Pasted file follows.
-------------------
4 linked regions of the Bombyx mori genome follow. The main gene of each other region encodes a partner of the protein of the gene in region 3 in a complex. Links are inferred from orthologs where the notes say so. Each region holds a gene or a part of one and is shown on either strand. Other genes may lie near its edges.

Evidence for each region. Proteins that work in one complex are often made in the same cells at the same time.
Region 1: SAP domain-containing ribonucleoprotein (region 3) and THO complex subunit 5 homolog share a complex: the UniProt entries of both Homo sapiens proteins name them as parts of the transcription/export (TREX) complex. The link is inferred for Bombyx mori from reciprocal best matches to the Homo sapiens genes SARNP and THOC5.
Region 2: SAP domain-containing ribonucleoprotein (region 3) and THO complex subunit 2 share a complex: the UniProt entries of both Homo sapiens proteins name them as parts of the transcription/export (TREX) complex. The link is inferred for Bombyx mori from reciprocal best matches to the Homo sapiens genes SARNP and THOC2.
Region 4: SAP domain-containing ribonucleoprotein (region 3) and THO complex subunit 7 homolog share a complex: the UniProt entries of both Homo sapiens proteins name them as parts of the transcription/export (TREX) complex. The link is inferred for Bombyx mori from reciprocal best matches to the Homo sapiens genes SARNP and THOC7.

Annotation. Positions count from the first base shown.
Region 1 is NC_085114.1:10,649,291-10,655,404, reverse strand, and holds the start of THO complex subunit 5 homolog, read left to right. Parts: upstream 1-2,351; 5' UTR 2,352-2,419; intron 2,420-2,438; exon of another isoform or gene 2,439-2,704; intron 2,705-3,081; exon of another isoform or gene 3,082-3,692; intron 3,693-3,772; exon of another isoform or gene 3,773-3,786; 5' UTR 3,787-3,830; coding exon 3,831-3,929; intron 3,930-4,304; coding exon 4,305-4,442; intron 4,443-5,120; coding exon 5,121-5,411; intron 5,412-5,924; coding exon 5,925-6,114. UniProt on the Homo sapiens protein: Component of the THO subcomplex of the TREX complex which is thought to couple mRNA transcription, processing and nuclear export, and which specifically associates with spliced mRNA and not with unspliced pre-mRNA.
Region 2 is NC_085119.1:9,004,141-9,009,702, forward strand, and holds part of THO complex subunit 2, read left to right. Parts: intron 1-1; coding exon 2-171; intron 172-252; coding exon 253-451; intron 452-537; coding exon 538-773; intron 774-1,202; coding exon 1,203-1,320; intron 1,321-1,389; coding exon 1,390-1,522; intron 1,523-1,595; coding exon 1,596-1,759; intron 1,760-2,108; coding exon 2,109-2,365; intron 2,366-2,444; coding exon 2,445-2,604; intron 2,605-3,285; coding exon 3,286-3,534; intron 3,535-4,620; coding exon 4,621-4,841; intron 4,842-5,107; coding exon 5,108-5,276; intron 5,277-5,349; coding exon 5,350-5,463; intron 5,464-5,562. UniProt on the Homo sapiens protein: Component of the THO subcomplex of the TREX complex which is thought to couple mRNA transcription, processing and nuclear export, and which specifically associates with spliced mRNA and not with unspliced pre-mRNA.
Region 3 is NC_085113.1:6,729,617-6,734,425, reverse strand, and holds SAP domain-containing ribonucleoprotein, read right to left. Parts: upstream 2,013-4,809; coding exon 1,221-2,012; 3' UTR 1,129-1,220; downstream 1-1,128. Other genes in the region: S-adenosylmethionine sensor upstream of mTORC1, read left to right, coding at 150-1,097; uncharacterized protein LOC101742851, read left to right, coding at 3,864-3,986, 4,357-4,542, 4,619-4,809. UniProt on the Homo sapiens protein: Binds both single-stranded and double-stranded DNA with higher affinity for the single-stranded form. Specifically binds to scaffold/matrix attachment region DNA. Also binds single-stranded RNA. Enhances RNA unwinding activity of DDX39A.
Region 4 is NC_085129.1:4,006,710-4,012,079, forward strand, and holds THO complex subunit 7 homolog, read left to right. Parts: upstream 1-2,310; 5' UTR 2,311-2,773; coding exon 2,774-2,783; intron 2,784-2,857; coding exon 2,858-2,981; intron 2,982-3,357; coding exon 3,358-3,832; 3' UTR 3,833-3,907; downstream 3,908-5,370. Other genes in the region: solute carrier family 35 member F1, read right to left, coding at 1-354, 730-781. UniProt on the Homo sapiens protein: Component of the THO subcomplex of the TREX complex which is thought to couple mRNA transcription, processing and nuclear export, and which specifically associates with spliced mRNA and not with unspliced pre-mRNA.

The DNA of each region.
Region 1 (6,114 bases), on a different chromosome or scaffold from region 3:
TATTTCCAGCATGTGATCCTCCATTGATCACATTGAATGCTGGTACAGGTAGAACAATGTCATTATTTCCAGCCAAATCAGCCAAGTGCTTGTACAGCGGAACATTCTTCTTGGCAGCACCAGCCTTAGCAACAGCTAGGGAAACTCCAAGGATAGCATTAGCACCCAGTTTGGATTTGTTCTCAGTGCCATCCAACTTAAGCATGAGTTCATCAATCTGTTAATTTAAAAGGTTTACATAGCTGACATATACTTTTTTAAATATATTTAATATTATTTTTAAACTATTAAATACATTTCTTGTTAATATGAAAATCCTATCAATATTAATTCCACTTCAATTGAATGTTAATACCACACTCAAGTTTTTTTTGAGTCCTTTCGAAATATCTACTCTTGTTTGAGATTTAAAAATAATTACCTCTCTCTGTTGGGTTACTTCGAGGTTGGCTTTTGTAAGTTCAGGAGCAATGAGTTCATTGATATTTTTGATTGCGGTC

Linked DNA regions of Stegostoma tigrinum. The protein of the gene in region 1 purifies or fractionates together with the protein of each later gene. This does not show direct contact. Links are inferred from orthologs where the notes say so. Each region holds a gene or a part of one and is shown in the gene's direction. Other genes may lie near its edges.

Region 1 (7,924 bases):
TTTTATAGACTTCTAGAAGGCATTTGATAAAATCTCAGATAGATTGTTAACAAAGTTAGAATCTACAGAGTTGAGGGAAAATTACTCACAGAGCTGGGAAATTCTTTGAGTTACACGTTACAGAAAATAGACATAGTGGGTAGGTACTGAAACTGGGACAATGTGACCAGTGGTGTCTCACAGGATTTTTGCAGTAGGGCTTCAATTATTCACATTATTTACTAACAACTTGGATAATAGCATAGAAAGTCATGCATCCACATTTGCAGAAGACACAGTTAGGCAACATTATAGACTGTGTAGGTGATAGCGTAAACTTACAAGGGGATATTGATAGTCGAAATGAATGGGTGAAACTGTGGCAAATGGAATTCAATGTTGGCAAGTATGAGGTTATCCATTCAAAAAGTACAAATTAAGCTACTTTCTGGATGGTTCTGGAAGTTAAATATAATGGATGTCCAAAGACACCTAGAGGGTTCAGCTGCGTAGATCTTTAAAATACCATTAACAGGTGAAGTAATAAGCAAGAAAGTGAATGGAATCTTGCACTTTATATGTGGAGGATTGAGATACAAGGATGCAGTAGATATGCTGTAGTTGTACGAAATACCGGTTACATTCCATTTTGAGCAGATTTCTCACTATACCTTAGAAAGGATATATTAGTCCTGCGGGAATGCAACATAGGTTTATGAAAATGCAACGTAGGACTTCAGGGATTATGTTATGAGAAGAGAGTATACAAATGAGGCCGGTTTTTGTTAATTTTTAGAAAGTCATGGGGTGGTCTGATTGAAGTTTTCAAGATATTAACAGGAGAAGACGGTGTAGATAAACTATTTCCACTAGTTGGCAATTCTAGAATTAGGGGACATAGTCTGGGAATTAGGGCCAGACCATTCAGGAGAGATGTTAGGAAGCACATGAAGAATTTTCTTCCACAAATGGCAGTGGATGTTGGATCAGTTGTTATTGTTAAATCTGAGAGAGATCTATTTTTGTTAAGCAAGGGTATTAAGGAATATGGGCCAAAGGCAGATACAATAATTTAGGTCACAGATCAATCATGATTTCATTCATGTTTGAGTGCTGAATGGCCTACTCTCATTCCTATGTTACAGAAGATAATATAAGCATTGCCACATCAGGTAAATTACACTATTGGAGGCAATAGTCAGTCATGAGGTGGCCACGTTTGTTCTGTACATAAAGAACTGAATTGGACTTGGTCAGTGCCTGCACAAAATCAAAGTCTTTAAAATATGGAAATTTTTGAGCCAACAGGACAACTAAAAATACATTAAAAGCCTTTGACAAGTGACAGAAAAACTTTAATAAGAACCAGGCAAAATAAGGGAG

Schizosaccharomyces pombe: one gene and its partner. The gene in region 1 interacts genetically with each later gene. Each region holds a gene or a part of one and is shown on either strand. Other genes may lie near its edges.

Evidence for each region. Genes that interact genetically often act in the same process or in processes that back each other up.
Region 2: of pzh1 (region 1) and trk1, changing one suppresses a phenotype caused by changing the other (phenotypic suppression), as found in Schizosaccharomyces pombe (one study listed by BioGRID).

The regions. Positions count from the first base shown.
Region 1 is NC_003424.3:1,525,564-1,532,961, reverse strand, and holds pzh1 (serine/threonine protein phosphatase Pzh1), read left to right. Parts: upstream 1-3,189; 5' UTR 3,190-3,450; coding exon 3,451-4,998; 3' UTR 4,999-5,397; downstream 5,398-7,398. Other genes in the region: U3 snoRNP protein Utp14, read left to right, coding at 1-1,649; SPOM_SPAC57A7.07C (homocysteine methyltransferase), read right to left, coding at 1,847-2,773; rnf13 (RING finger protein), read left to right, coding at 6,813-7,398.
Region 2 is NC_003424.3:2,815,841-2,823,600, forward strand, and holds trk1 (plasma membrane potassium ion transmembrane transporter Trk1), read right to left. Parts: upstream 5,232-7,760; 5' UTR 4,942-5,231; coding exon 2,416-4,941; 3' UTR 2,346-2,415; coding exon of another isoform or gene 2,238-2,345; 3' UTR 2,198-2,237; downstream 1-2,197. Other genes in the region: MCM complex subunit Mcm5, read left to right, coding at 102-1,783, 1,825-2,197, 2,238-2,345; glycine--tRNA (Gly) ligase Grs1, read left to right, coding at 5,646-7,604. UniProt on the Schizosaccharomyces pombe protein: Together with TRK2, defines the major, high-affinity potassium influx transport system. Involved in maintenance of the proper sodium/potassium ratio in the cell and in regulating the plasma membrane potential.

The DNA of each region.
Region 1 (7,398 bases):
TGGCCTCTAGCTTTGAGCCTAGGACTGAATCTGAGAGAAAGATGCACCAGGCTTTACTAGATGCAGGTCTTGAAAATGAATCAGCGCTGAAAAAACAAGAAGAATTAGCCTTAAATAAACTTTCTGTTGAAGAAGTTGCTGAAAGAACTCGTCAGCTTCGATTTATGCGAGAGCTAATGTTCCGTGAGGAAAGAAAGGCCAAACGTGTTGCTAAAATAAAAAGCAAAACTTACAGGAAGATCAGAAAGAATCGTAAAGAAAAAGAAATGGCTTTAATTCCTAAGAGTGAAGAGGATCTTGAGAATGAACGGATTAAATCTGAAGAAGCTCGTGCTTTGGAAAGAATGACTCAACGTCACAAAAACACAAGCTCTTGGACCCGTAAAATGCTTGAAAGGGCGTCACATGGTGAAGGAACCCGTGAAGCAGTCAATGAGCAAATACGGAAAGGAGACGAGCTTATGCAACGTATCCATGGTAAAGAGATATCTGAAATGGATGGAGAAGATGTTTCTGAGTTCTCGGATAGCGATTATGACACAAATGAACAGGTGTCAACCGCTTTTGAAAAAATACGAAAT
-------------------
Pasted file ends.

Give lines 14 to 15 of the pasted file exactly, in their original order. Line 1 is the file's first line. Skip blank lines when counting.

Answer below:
Linked DNA regions of Stegostoma tigrinum. The protein of the gene in region 1 purifies or fractionates together with the protein of each later gene. This does not show direct contact. Links are inferred from orthologs where the notes say so. Each region holds a gene or a part of one and is shown in the gene's direction. Other genes may lie near its edges.

Region 1 (7,924 bases):